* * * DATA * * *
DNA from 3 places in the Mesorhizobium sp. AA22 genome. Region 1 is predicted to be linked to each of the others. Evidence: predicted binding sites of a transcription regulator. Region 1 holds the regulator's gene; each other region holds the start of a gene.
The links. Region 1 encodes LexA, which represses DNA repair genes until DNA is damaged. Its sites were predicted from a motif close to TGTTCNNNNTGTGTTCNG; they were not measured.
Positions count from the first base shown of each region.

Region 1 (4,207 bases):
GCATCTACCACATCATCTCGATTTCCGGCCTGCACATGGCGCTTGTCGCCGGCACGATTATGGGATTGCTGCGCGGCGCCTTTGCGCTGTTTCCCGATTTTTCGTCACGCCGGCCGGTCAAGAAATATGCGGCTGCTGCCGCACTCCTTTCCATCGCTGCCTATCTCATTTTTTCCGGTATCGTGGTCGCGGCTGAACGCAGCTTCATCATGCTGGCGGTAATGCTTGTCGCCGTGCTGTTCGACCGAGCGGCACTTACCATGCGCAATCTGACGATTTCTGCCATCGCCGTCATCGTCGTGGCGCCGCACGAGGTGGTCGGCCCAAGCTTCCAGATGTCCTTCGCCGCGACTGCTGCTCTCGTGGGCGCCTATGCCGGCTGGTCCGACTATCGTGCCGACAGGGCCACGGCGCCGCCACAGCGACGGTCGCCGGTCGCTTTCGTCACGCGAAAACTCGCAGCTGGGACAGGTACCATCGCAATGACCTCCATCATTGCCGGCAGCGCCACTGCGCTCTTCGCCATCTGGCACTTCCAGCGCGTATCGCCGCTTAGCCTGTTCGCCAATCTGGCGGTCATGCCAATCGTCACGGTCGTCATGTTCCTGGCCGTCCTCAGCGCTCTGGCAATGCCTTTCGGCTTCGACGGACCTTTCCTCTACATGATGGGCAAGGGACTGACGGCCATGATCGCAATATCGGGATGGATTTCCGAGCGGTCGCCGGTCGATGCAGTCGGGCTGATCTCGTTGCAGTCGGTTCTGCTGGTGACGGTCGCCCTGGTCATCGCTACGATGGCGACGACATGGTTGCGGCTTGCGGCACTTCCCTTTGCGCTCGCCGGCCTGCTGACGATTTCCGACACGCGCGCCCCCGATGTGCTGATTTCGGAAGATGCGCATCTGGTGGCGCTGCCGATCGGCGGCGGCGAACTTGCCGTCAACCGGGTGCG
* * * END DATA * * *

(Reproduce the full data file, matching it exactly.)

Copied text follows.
DNA from 3 places in the Mesorhizobium sp. AA22 genome. Region 1 is predicted to be linked to each of the others. Evidence: predicted binding sites of a transcription regulator. Region 1 holds the regulator's gene; each other region holds the start of a gene.
The links. Region 1 encodes LexA, which represses DNA repair genes until DNA is damaged. Its sites were predicted from a motif close to TGTTCNNNNTGTGTTCNG; they were not measured.
Positions count from the first base shown of each region.

Region 1 (4,207 bases):
GCATCTACCACATCATCTCGATTTCCGGCCTGCACATGGCGCTTGTCGCCGGCACGATTATGGGATTGCTGCGCGGCGCCTTTGCGCTGTTTCCCGATTTTTCGTCACGCCGGCCGGTCAAGAAATATGCGGCTGCTGCCGCACTCCTTTCCATCGCTGCCTATCTCATTTTTTCCGGTATCGTGGTCGCGGCTGAACGCAGCTTCATCATGCTGGCGGTAATGCTTGTCGCCGTGCTGTTCGACCGAGCGGCACTTACCATGCGCAATCTGACGATTTCTGCCATCGCCGTCATCGTCGTGGCGCCGCACGAGGTGGTCGGCCCAAGCTTCCAGATGTCCTTCGCCGCGACTGCTGCTCTCGTGGGCGCCTATGCCGGCTGGTCCGACTATCGTGCCGACAGGGCCACGGCGCCGCCACAGCGACGGTCGCCGGTCGCTTTCGTCACGCGAAAACTCGCAGCTGGGACAGGTACCATCGCAATGACCTCCATCATTGCCGGCAGCGCCACTGCGCTCTTCGCCATCTGGCACTTCCAGCGCGTATCGCCGCTTAGCCTGTTCGCCAATCTGGCGGTCATGCCAATCGTCACGGTCGTCATGTTCCTGGCCGTCCTCAGCGCTCTGGCAATGCCTTTCGGCTTCGACGGACCTTTCCTCTACATGATGGGCAAGGGACTGACGGCCATGATCGCAATATCGGGATGGATTTCCGAGCGGTCGCCGGTCGATGCAGTCGGGCTGATCTCGTTGCAGTCGGTTCTGCTGGTGACGGTCGCCCTGGTCATCGCTACGATGGCGACGACATGGTTGCGGCTTGCGGCACTTCCCTTTGCGCTCGCCGGCCTGCTGACGATTTCCGACACGCGCGCCCCCGATGTGCTGATTTCGGAAGATGCGCATCTGGTGGCGCTGCCGATCGGCGGCGGCGAACTTGCCGTCAACCGGGTGCG